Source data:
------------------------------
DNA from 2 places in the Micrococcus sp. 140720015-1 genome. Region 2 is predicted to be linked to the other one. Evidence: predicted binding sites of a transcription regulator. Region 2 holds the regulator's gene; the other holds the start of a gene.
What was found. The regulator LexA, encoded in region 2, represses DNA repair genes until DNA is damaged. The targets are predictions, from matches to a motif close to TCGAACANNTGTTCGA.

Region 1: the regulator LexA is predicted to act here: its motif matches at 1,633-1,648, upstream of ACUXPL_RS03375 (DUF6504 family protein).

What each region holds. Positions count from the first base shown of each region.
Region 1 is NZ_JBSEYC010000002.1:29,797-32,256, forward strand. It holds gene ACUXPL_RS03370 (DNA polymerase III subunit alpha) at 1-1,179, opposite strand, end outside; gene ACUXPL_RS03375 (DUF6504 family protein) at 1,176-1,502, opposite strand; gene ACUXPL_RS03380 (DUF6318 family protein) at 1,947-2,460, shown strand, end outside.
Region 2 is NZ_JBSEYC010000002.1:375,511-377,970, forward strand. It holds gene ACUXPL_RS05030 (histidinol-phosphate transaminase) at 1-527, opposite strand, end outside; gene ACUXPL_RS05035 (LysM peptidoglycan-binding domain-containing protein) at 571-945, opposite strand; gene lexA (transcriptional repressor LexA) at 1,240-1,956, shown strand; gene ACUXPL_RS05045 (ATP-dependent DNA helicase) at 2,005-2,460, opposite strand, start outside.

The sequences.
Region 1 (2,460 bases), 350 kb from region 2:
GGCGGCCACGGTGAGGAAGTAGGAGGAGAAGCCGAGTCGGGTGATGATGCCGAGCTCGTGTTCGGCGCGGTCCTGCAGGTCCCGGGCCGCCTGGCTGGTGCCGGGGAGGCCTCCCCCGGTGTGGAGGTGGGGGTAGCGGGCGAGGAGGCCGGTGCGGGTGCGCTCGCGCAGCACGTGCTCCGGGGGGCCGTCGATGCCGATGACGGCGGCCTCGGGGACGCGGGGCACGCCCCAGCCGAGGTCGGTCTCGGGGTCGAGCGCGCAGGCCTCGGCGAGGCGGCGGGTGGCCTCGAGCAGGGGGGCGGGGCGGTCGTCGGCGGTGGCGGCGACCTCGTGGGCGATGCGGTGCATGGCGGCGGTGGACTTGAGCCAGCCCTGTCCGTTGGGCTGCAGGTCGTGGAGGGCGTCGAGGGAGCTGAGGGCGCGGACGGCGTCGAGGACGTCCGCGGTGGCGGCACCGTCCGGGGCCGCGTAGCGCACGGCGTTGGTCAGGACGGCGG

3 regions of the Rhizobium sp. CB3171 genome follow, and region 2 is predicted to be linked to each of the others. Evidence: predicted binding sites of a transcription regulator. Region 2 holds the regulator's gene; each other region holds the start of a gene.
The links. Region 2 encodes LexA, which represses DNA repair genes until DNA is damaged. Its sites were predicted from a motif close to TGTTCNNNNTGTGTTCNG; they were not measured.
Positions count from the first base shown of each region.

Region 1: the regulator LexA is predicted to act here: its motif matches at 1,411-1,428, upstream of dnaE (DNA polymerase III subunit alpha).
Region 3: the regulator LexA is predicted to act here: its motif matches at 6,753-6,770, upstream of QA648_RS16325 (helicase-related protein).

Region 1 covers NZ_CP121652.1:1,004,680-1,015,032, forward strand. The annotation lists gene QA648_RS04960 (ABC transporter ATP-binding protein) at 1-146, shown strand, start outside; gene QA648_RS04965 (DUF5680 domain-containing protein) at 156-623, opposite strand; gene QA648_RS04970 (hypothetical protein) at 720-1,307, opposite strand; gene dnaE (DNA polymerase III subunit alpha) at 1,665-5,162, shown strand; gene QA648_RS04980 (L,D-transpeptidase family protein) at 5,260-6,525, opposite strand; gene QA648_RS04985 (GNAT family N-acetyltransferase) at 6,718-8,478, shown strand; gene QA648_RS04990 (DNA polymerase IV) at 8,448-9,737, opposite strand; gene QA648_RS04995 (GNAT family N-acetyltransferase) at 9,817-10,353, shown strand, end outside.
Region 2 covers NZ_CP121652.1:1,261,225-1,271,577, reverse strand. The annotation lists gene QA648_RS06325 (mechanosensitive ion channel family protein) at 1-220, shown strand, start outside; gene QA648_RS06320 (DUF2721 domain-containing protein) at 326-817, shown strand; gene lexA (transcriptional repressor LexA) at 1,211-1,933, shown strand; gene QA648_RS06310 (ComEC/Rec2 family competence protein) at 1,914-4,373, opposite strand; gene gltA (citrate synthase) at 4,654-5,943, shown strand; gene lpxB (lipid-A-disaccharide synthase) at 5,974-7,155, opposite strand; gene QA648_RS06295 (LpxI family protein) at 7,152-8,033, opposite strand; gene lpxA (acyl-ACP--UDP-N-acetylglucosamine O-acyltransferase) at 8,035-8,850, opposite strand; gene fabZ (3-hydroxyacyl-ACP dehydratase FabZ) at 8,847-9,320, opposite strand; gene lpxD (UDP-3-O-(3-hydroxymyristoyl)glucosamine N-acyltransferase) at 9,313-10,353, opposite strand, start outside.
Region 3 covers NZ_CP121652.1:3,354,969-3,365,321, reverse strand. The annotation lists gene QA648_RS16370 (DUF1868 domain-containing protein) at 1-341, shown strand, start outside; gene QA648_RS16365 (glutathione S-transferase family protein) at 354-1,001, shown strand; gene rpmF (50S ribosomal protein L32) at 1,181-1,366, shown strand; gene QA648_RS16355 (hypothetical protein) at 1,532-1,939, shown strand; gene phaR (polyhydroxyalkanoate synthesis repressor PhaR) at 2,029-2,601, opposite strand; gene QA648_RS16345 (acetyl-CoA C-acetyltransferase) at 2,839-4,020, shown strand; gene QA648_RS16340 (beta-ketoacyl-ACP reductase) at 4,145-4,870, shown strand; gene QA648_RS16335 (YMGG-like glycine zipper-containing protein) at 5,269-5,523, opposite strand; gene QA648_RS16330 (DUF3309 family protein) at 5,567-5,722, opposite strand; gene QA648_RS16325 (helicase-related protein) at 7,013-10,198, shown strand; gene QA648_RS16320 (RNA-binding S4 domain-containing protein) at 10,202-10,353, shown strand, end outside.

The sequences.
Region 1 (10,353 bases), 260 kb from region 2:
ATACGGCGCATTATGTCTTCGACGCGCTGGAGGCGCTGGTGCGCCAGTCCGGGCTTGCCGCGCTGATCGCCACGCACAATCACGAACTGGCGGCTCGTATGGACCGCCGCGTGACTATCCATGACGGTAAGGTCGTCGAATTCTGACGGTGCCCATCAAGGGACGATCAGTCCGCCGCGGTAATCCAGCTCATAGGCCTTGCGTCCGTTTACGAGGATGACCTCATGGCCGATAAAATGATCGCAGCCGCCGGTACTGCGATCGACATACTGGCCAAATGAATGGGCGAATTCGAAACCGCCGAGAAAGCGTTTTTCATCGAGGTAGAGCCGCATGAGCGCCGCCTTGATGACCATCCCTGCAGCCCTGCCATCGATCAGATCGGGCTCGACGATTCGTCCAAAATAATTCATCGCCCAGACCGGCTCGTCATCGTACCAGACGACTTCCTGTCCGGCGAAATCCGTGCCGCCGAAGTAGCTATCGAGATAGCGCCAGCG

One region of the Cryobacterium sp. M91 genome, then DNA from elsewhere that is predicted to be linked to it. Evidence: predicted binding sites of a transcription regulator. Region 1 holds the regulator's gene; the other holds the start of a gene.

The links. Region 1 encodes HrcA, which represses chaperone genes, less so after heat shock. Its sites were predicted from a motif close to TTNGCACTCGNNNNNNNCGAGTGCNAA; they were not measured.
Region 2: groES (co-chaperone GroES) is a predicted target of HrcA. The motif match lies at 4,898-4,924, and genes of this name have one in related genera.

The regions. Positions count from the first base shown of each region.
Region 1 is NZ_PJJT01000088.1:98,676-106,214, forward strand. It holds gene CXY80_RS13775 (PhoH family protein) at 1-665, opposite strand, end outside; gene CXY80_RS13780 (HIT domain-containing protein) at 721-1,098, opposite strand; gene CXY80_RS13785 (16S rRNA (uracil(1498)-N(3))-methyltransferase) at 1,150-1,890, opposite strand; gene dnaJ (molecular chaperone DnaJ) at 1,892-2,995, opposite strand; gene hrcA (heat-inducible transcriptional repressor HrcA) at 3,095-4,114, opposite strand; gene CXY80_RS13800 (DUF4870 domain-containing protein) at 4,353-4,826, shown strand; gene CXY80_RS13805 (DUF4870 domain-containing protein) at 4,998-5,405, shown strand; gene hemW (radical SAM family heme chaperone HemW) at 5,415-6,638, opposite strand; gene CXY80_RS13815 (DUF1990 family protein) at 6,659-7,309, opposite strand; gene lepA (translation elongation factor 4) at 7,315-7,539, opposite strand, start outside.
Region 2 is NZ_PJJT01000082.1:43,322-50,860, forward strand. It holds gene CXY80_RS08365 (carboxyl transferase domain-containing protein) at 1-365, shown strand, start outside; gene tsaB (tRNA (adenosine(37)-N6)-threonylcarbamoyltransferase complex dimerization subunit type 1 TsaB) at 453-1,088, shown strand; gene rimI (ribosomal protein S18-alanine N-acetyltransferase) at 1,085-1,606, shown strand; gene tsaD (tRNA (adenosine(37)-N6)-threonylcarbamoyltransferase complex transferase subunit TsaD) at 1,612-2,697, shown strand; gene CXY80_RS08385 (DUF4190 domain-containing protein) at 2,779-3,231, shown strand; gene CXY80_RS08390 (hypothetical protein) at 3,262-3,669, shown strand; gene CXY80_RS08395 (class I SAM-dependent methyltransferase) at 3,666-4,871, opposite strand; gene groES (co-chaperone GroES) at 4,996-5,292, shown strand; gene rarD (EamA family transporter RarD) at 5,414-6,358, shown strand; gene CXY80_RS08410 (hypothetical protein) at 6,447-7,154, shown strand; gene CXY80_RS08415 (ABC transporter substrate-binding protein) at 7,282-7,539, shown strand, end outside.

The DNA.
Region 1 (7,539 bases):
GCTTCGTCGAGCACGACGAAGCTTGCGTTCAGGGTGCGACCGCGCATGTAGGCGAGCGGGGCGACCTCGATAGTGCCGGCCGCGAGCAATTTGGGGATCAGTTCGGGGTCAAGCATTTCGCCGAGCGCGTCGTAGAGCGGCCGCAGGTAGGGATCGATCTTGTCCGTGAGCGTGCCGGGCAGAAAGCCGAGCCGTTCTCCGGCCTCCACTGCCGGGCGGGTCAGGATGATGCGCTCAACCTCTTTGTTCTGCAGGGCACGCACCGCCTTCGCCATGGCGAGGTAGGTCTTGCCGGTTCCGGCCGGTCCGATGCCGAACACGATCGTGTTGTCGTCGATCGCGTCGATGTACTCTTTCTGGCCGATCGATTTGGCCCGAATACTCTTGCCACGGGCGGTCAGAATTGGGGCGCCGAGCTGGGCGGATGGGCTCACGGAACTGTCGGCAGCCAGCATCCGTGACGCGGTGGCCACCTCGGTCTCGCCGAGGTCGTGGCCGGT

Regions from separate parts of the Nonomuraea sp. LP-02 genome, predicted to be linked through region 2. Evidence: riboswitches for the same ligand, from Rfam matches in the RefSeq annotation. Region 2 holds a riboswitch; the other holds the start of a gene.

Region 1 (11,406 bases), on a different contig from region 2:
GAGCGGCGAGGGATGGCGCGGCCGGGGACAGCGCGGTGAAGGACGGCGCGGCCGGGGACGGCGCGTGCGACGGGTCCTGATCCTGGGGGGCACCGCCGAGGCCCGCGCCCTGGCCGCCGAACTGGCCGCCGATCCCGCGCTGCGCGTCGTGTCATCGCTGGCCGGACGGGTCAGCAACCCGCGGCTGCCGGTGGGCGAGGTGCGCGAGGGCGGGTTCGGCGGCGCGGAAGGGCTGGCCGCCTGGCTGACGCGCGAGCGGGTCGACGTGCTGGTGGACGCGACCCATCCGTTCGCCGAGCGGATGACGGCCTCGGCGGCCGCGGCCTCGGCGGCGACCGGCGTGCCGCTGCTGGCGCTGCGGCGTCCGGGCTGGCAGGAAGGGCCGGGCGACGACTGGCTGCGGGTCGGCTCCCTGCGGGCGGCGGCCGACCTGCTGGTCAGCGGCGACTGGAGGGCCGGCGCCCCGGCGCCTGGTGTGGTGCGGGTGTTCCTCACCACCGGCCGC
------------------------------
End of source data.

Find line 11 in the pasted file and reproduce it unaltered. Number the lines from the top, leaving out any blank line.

The links. Region 2 encodes LexA, which represses DNA repair genes until DNA is damaged. Its sites were predicted from a motif close to TGTTCNNNNTGTGTTCNG; they were not measured.